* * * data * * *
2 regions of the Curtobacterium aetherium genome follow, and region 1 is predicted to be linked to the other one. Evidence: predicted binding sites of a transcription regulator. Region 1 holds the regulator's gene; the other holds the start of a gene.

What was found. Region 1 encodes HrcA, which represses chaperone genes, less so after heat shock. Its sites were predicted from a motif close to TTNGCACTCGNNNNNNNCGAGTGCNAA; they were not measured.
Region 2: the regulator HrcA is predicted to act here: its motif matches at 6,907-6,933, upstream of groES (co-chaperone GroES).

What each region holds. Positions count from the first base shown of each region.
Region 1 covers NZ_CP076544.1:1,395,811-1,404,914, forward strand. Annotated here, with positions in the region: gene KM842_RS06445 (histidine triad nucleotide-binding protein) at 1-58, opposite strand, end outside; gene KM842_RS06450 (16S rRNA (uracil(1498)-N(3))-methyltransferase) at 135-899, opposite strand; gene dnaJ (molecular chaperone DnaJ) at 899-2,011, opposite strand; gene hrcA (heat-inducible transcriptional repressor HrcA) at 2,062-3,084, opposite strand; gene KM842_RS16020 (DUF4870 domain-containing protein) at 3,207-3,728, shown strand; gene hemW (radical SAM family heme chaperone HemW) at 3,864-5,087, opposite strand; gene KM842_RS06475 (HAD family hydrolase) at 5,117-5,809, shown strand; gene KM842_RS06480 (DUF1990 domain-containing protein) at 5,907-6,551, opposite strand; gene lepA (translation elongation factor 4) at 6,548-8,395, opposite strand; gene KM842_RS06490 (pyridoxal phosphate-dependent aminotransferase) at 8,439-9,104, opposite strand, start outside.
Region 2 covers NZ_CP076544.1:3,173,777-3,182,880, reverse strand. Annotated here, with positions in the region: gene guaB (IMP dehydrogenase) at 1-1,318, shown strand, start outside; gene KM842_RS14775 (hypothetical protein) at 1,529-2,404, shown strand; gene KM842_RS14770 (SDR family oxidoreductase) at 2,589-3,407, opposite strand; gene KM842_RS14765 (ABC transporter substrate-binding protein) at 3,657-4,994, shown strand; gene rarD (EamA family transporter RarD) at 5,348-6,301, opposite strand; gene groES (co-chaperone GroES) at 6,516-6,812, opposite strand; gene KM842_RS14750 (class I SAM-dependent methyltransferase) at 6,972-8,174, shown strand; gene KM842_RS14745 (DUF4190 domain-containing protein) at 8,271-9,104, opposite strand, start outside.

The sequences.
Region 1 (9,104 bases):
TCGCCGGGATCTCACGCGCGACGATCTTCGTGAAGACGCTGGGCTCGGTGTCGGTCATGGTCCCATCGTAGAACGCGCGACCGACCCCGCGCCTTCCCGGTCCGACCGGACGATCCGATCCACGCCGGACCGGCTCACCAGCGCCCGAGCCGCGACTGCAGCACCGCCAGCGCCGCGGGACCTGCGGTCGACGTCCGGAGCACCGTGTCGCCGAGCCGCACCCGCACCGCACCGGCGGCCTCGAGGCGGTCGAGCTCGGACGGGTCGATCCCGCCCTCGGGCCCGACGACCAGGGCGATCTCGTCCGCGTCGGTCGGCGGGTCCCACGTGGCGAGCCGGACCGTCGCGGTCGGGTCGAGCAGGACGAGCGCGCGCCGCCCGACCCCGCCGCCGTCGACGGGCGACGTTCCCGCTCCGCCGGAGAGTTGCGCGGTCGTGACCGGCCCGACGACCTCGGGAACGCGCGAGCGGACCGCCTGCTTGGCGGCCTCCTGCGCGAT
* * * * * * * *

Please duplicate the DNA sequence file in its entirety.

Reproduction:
2 regions of the Curtobacterium aetherium genome follow, and region 1 is predicted to be linked to the other one. Evidence: predicted binding sites of a transcription regulator. Region 1 holds the regulator's gene; the other holds the start of a gene.

What was found. Region 1 encodes HrcA, which represses chaperone genes, less so after heat shock. Its sites were predicted from a motif close to TTNGCACTCGNNNNNNNCGAGTGCNAA; they were not measured.
Region 2: the regulator HrcA is predicted to act here: its motif matches at 6,907-6,933, upstream of groES (co-chaperone GroES).

What each region holds. Positions count from the first base shown of each region.
Region 1 covers NZ_CP076544.1:1,395,811-1,404,914, forward strand. Annotated here, with positions in the region: gene KM842_RS06445 (histidine triad nucleotide-binding protein) at 1-58, opposite strand, end outside; gene KM842_RS06450 (16S rRNA (uracil(1498)-N(3))-methyltransferase) at 135-899, opposite strand; gene dnaJ (molecular chaperone DnaJ) at 899-2,011, opposite strand; gene hrcA (heat-inducible transcriptional repressor HrcA) at 2,062-3,084, opposite strand; gene KM842_RS16020 (DUF4870 domain-containing protein) at 3,207-3,728, shown strand; gene hemW (radical SAM family heme chaperone HemW) at 3,864-5,087, opposite strand; gene KM842_RS06475 (HAD family hydrolase) at 5,117-5,809, shown strand; gene KM842_RS06480 (DUF1990 domain-containing protein) at 5,907-6,551, opposite strand; gene lepA (translation elongation factor 4) at 6,548-8,395, opposite strand; gene KM842_RS06490 (pyridoxal phosphate-dependent aminotransferase) at 8,439-9,104, opposite strand, start outside.
Region 2 covers NZ_CP076544.1:3,173,777-3,182,880, reverse strand. Annotated here, with positions in the region: gene guaB (IMP dehydrogenase) at 1-1,318, shown strand, start outside; gene KM842_RS14775 (hypothetical protein) at 1,529-2,404, shown strand; gene KM842_RS14770 (SDR family oxidoreductase) at 2,589-3,407, opposite strand; gene KM842_RS14765 (ABC transporter substrate-binding protein) at 3,657-4,994, shown strand; gene rarD (EamA family transporter RarD) at 5,348-6,301, opposite strand; gene groES (co-chaperone GroES) at 6,516-6,812, opposite strand; gene KM842_RS14750 (class I SAM-dependent methyltransferase) at 6,972-8,174, shown strand; gene KM842_RS14745 (DUF4190 domain-containing protein) at 8,271-9,104, opposite strand, start outside.

The sequences.
Region 1 (9,104 bases):
TCGCCGGGATCTCACGCGCGACGATCTTCGTGAAGACGCTGGGCTCGGTGTCGGTCATGGTCCCATCGTAGAACGCGCGACCGACCCCGCGCCTTCCCGGTCCGACCGGACGATCCGATCCACGCCGGACCGGCTCACCAGCGCCCGAGCCGCGACTGCAGCACCGCCAGCGCCGCGGGACCTGCGGTCGACGTCCGGAGCACCGTGTCGCCGAGCCGCACCCGCACCGCACCGGCGGCCTCGAGGCGGTCGAGCTCGGACGGGTCGATCCCGCCCTCGGGCCCGACGACCAGGGCGATCTCGTCCGCGTCGGTCGGCGGGTCCCACGTGGCGAGCCGGACCGTCGCGGTCGGGTCGAGCAGGACGAGCGCGCGCCGCCCGACCCCGCCGCCGTCGACGGGCGACGTTCCCGCTCCGCCGGAGAGTTGCGCGGTCGTGACCGGCCCGACGACCTCGGGAACGCGCGAGCGGACCGCCTGCTTGGCGGCCTCCTGCGCGAT